birds in a barrel's mission is to release creative nonfiction into the wild.

40 Days & 40 Writes is its first project.


Yamanashi prefecture outside of Tokyo might be the umbrella capital of the world. It is nearly always raining here. My handlers with the local agriculture ministry escorting me around the region's fruit farms never left the car without one, quick to unfurl them to keep me relatively dry.

Most of the umbrellas I saw, however, were protecting the fruit. At the top of every grape cluster in every vineyard, workers had attached tiny wax paper umbrellas to protect the cluster from the rain, and the certainty of rot. There were "umbrellas" over fruit trees in the form of temporary plastic houses. The "umbrellas" over the bushes took the form of long plastic tubes following rows of bushes up hillsides.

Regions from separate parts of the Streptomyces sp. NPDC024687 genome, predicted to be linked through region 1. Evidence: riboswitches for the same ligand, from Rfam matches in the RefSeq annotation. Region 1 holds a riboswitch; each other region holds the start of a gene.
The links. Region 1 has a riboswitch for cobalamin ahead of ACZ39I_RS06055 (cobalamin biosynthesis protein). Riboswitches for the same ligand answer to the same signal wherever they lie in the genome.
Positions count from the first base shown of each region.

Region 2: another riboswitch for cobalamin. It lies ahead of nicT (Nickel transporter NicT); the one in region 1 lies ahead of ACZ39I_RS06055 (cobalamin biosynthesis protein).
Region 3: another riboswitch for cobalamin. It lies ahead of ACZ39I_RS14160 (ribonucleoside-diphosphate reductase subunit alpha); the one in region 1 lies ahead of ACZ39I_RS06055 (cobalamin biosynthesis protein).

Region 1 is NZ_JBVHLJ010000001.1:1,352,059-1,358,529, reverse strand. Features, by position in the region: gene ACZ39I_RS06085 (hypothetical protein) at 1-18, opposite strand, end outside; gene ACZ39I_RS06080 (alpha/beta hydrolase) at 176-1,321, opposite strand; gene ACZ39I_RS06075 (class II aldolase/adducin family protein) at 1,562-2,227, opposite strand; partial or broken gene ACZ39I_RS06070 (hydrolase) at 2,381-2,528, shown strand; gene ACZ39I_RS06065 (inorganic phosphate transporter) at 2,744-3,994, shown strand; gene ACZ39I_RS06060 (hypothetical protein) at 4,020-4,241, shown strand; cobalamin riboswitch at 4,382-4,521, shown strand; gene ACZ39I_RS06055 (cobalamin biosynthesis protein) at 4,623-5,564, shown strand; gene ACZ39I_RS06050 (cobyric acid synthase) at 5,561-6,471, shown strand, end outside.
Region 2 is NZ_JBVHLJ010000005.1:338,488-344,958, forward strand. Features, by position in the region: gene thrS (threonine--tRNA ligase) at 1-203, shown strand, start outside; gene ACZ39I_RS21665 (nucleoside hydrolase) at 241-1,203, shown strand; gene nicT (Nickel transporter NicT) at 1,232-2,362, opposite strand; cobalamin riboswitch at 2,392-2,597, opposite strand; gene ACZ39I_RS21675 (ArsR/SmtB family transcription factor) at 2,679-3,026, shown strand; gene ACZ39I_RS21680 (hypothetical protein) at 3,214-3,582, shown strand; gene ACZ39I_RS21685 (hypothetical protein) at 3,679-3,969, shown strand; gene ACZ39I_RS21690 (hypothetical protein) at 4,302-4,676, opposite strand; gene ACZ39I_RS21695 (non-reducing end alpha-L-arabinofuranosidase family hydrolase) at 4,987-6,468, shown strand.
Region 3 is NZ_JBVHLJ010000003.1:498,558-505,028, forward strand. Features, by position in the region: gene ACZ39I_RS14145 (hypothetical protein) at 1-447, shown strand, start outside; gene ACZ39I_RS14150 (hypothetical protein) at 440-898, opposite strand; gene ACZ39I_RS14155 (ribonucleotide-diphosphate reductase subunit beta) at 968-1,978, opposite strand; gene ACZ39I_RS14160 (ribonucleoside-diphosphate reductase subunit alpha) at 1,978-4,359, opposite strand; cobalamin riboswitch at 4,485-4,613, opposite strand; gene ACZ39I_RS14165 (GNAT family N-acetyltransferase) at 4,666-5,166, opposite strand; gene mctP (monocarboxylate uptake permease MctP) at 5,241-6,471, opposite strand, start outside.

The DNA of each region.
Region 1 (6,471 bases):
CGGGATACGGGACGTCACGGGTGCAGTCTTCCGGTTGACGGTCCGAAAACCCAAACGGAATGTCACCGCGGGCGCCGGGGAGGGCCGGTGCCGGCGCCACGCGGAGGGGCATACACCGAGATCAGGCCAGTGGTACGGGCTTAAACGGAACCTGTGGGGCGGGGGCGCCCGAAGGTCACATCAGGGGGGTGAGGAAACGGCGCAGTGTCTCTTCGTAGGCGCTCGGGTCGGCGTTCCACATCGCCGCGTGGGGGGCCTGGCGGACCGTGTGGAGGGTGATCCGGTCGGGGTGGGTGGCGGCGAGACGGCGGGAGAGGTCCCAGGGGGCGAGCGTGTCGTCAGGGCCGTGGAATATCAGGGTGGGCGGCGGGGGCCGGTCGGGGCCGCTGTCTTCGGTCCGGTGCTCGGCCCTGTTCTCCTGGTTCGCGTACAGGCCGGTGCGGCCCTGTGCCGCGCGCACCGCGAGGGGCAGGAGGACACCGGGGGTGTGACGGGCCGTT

Yamanashi produces the specialty fruit you find selling for hundreds of dollars in gift boxes on display in Japanese department stores. The fruit must look absolutely perfect. So the effort and expense of large and small umbrellas is acceptable to these farmers. Anything to protect perfection.

But what does so much water do to the taste of this fruit? I always understood the best fruit isn't the plumpest or most beautiful.

Three days trudging through the muck and rain visiting government offices, vineyards, fruit farms. And no one offered me a single taste of the fruit. I was told nothing was ripe enough to eat. Nothing. Weird, yes. But everyone was so polite. Endlessly polite. I didn't press the point.

But the evidence of the water was in the wine I tasted made with grapes from the vineyards I visited. The aromas were abundant, remarkable explosions of flowers and fruit. The first sip: lovely. Then nothing. Nothing. Nothing. Until the finish kicked in with lovely, lingering, silky tannins. Sugarless blackberries.

Sugar melts in the rain, umbrellas not withstanding.

Born far from home